Antimicrobial susceptibility patterns and characterization of clinical isolates of Staphylococcus aureus in KwaZulu-Natal province, South AfricaReport as inadecuate

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BMC Infectious Diseases

, 6:125

First Online: 28 July 2006Received: 20 April 2006Accepted: 28 July 2006


BackgroundAntimicrobial resistance of Staphylococcus aureus especially methicillin-resistant S. aureus MRSA continues to be a problem for clinicians worldwide. However, few data on the antibiotic susceptibility patterns of S. aureus isolates in South Africa have been reported and the prevalence of MRSA in the KwaZulu-Natal KZN province is unknown. In addition, information on the characterization of S. aureus in this province is unavailable. This study investigated the susceptibility pattern of 227 S. aureus isolates from the KZN province, South Africa. In addition, characterization of methicillin-sensitive S. aureus MSSA and MRSA are reported in this survey.

MethodsThe in-vitro activities of 20 antibiotics against 227 consecutive non-duplicate S. aureus isolates from clinical samples in KZN province, South Africa were determined by the disk-diffusion technique. Isolates resistant to oxacillin and mupirocin were confirmed by PCR detection of the mecA and mup genes respectively. PCR-RFLP of the coagulase gene was employed in the characterization of MSSA and MRSA.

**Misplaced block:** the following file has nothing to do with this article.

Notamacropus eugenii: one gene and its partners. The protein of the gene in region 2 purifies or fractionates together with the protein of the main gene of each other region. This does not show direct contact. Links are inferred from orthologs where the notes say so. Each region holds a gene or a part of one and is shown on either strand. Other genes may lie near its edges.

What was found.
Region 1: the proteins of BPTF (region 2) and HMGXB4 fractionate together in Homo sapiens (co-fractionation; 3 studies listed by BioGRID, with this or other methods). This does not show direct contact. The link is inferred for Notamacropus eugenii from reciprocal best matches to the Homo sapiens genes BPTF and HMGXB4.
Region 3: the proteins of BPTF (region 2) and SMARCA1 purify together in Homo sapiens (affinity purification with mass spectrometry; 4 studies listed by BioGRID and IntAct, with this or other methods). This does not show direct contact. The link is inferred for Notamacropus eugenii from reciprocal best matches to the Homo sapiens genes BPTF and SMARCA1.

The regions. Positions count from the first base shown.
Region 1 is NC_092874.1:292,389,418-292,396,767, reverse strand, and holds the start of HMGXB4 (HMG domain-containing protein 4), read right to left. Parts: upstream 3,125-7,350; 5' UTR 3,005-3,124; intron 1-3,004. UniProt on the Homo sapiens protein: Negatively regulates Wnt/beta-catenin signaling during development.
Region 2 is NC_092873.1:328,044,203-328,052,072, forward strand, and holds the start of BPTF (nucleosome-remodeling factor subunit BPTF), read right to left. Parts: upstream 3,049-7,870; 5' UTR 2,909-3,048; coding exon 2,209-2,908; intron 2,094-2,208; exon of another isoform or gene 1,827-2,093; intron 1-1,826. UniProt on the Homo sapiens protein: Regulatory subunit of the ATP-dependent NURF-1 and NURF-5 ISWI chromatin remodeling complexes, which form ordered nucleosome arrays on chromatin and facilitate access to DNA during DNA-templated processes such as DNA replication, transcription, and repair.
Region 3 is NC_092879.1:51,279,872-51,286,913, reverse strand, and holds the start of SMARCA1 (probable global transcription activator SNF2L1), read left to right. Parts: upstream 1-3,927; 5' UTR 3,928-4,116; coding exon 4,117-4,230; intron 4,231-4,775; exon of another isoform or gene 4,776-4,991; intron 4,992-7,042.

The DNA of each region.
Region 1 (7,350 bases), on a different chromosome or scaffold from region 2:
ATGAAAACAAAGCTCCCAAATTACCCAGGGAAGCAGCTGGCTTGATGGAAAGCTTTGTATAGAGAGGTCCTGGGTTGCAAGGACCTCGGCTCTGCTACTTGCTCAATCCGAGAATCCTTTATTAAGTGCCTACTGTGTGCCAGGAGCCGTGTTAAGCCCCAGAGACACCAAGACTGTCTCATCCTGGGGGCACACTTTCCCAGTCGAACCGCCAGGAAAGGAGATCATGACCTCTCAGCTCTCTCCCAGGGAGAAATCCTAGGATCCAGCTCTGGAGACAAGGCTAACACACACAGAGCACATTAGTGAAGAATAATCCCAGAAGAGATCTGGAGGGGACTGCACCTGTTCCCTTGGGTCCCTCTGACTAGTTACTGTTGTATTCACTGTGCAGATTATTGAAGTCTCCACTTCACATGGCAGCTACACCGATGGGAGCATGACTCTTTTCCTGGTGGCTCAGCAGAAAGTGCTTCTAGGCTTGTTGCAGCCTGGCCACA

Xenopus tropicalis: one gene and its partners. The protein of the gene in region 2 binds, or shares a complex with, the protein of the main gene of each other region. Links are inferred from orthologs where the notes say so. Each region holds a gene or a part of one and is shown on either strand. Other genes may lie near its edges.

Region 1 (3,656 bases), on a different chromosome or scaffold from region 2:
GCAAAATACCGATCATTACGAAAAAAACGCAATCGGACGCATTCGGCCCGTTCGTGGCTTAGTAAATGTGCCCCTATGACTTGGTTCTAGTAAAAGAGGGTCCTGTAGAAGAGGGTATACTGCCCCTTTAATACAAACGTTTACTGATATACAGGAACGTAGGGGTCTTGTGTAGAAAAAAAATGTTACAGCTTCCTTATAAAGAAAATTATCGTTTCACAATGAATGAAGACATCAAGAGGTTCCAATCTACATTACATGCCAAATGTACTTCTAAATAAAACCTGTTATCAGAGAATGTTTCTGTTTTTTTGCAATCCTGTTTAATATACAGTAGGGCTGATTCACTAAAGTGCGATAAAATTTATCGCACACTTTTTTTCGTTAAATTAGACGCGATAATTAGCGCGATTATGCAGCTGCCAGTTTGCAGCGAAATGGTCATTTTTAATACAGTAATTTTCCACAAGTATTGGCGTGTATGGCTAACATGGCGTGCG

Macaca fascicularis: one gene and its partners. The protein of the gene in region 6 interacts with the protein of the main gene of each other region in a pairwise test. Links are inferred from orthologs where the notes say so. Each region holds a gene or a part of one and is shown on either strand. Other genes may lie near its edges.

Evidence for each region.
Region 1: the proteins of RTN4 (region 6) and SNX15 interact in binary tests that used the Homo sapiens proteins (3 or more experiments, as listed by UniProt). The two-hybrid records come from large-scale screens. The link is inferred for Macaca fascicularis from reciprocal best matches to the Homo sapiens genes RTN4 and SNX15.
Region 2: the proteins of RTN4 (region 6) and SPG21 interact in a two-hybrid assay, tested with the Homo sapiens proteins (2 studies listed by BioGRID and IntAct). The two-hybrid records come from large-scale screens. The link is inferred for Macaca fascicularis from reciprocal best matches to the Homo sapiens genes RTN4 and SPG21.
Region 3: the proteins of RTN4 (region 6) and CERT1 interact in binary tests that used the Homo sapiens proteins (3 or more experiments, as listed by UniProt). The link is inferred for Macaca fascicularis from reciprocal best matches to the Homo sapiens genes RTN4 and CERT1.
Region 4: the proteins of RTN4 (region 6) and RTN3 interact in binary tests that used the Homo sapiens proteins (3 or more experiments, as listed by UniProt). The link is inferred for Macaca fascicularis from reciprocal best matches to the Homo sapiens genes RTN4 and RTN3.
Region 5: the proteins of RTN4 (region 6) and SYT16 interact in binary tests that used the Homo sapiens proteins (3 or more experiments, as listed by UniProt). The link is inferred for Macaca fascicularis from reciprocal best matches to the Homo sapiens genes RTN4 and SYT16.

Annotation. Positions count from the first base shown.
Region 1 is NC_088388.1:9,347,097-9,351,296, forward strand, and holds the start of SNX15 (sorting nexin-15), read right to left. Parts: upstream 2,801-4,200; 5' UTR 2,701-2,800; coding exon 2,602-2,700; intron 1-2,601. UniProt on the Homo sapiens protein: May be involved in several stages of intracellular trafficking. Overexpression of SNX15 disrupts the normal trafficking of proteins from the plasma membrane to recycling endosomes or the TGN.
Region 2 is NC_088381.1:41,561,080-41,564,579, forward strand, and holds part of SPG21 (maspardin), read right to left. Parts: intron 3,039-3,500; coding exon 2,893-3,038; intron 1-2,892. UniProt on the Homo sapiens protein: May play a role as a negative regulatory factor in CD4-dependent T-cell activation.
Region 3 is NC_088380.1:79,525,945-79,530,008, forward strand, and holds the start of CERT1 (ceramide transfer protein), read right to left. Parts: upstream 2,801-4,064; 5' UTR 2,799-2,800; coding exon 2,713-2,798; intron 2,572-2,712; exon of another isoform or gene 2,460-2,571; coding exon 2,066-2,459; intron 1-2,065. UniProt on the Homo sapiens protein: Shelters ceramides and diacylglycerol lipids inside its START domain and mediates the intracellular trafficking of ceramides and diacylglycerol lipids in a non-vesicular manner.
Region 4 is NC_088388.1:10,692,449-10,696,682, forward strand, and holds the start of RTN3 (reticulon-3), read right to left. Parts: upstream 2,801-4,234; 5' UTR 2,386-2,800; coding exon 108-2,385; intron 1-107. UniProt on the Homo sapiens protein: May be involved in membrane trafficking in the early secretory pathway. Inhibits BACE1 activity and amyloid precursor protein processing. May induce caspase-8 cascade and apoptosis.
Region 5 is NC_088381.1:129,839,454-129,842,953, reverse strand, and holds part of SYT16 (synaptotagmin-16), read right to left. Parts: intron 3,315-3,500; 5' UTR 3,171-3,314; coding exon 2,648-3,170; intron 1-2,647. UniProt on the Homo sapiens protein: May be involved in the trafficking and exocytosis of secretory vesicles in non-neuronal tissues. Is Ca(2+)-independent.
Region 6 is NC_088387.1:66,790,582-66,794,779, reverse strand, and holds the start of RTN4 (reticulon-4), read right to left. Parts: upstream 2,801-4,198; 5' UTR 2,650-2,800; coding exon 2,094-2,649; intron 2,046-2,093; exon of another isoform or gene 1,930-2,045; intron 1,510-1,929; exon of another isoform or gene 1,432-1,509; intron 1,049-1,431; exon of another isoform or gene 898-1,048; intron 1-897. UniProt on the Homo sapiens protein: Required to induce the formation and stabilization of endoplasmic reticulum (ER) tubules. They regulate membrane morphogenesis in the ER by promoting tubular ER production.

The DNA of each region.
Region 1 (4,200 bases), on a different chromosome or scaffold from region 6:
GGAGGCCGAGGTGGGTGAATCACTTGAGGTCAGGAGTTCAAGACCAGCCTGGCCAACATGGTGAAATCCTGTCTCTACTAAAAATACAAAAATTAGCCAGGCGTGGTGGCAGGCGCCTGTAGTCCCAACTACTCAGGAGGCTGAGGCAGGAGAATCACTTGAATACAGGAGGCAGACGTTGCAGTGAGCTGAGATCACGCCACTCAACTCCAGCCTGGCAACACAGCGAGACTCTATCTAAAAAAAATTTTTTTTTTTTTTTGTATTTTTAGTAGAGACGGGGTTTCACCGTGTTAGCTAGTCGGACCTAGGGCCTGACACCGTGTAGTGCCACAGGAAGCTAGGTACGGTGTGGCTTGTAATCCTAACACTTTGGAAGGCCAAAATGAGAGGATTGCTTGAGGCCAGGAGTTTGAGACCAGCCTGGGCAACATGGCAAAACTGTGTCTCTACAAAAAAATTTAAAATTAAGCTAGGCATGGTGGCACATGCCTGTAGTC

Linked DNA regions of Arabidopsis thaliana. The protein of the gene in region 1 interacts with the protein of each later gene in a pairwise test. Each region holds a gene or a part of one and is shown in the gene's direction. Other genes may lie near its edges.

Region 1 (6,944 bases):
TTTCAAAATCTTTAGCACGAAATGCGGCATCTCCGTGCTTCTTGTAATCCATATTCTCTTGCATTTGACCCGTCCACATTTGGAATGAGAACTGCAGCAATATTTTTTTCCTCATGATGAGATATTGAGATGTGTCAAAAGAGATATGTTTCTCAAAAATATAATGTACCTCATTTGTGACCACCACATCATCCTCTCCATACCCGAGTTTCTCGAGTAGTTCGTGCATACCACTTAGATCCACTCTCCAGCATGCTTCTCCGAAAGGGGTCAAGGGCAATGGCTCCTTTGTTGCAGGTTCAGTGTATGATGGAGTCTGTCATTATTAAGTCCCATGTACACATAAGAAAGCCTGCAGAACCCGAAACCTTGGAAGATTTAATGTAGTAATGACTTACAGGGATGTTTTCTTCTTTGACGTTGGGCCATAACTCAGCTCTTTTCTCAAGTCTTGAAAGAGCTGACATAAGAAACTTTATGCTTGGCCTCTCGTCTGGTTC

ResultsAll the isolates were susceptible to vancomycin, teicoplanin and fusidic acid, and 26.9% of isolates studied were confirmed as MRSA. More than 80% of MRSA were resistant to at least four classes of antibiotics and isolates grouped in antibiotype 8 appears to be widespread in the province. The MSSA were also susceptible to streptomycin, neomycin and minocycline, while less than 1% was resistant to chloramphenicol, ciprofloxacin, rifampicin and mupirocin. The inducible MLSB phenotype was detected in 10.8% of MSSA and 82% of MRSA respectively, and one MSSA and one MRSA exhibited high-level resistance to mupirocin. There was good correlation between antibiotyping and PCR-RFLP of the coagulase gene in the characterization of MRSA in antibiotypes 1, 5 and 12.

ConclusionIn view of the high resistance rates of MRSA to gentamicin, erythromycin, clindamycin, rifampicin and trimethoprim, treatment of MRSA infections in this province with these antibacterial agents would be unreliable. There is an emerging trend of mupirocin resistance among S. aureus isolates in the province. PCR-RFLP of the coagulase gene was able to distinguish MSSA from MRSA and offers an attractive option to be considered in the rapid epidemiological analysis of S. aureus in South Africa. Continuous surveillance on resistance patterns and characterization of S. aureus in understanding new and emerging trends in South Africa is of utmost importance.

Electronic supplementary materialThe online version of this article doi:10.1186-1471-2334-6-125 contains supplementary material, which is available to authorized users.

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Author: Adebayo O Shittu - Johnson Lin


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